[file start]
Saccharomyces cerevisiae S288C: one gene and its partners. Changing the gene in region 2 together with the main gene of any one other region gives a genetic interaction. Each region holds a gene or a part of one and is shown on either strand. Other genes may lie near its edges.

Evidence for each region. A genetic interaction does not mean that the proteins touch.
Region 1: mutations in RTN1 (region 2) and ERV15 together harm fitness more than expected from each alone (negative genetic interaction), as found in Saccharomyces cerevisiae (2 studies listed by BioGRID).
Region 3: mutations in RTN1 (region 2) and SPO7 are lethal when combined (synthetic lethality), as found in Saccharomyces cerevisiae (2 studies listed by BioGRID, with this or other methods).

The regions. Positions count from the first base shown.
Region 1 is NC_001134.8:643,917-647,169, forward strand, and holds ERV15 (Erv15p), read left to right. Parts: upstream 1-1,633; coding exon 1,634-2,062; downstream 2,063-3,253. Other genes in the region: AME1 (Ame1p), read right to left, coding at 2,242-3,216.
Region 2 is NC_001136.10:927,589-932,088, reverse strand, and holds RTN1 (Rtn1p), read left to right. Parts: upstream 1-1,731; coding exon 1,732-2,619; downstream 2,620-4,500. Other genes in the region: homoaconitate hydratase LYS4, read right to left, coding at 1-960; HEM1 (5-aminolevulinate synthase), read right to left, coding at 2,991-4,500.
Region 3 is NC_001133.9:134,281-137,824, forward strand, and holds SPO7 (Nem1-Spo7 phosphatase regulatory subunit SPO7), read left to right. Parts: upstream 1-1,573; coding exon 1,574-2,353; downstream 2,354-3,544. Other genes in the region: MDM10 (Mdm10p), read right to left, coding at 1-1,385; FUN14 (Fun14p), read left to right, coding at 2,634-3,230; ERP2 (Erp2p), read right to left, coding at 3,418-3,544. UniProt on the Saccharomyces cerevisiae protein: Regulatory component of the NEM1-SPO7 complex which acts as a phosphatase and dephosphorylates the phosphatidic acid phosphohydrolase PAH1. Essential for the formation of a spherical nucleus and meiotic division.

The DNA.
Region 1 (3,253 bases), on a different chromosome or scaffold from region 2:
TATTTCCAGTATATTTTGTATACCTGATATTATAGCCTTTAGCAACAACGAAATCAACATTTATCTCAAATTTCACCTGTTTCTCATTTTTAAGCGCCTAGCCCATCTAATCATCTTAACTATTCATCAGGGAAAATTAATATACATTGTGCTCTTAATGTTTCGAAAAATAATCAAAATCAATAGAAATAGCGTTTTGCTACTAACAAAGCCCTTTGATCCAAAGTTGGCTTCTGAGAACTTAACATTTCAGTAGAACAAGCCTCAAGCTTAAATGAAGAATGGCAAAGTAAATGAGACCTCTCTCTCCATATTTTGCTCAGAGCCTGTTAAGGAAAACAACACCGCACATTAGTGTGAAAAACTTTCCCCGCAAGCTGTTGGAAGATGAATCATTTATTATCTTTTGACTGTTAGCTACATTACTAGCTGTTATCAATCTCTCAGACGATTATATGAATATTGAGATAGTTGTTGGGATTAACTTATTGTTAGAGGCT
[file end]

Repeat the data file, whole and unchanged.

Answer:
Saccharomyces cerevisiae S288C: one gene and its partners. Changing the gene in region 2 together with the main gene of any one other region gives a genetic interaction. Each region holds a gene or a part of one and is shown on either strand. Other genes may lie near its edges.

Evidence for each region. A genetic interaction does not mean that the proteins touch.
Region 1: mutations in RTN1 (region 2) and ERV15 together harm fitness more than expected from each alone (negative genetic interaction), as found in Saccharomyces cerevisiae (2 studies listed by BioGRID).
Region 3: mutations in RTN1 (region 2) and SPO7 are lethal when combined (synthetic lethality), as found in Saccharomyces cerevisiae (2 studies listed by BioGRID, with this or other methods).

The regions. Positions count from the first base shown.
Region 1 is NC_001134.8:643,917-647,169, forward strand, and holds ERV15 (Erv15p), read left to right. Parts: upstream 1-1,633; coding exon 1,634-2,062; downstream 2,063-3,253. Other genes in the region: AME1 (Ame1p), read right to left, coding at 2,242-3,216.
Region 2 is NC_001136.10:927,589-932,088, reverse strand, and holds RTN1 (Rtn1p), read left to right. Parts: upstream 1-1,731; coding exon 1,732-2,619; downstream 2,620-4,500. Other genes in the region: homoaconitate hydratase LYS4, read right to left, coding at 1-960; HEM1 (5-aminolevulinate synthase), read right to left, coding at 2,991-4,500.
Region 3 is NC_001133.9:134,281-137,824, forward strand, and holds SPO7 (Nem1-Spo7 phosphatase regulatory subunit SPO7), read left to right. Parts: upstream 1-1,573; coding exon 1,574-2,353; downstream 2,354-3,544. Other genes in the region: MDM10 (Mdm10p), read right to left, coding at 1-1,385; FUN14 (Fun14p), read left to right, coding at 2,634-3,230; ERP2 (Erp2p), read right to left, coding at 3,418-3,544. UniProt on the Saccharomyces cerevisiae protein: Regulatory component of the NEM1-SPO7 complex which acts as a phosphatase and dephosphorylates the phosphatidic acid phosphohydrolase PAH1. Essential for the formation of a spherical nucleus and meiotic division.

The DNA.
Region 1 (3,253 bases), on a different chromosome or scaffold from region 2:
TATTTCCAGTATATTTTGTATACCTGATATTATAGCCTTTAGCAACAACGAAATCAACATTTATCTCAAATTTCACCTGTTTCTCATTTTTAAGCGCCTAGCCCATCTAATCATCTTAACTATTCATCAGGGAAAATTAATATACATTGTGCTCTTAATGTTTCGAAAAATAATCAAAATCAATAGAAATAGCGTTTTGCTACTAACAAAGCCCTTTGATCCAAAGTTGGCTTCTGAGAACTTAACATTTCAGTAGAACAAGCCTCAAGCTTAAATGAAGAATGGCAAAGTAAATGAGACCTCTCTCTCCATATTTTGCTCAGAGCCTGTTAAGGAAAACAACACCGCACATTAGTGTGAAAAACTTTCCCCGCAAGCTGTTGGAAGATGAATCATTTATTATCTTTTGACTGTTAGCTACATTACTAGCTGTTATCAATCTCTCAGACGATTATATGAATATTGAGATAGTTGTTGGGATTAACTTATTGTTAGAGGCT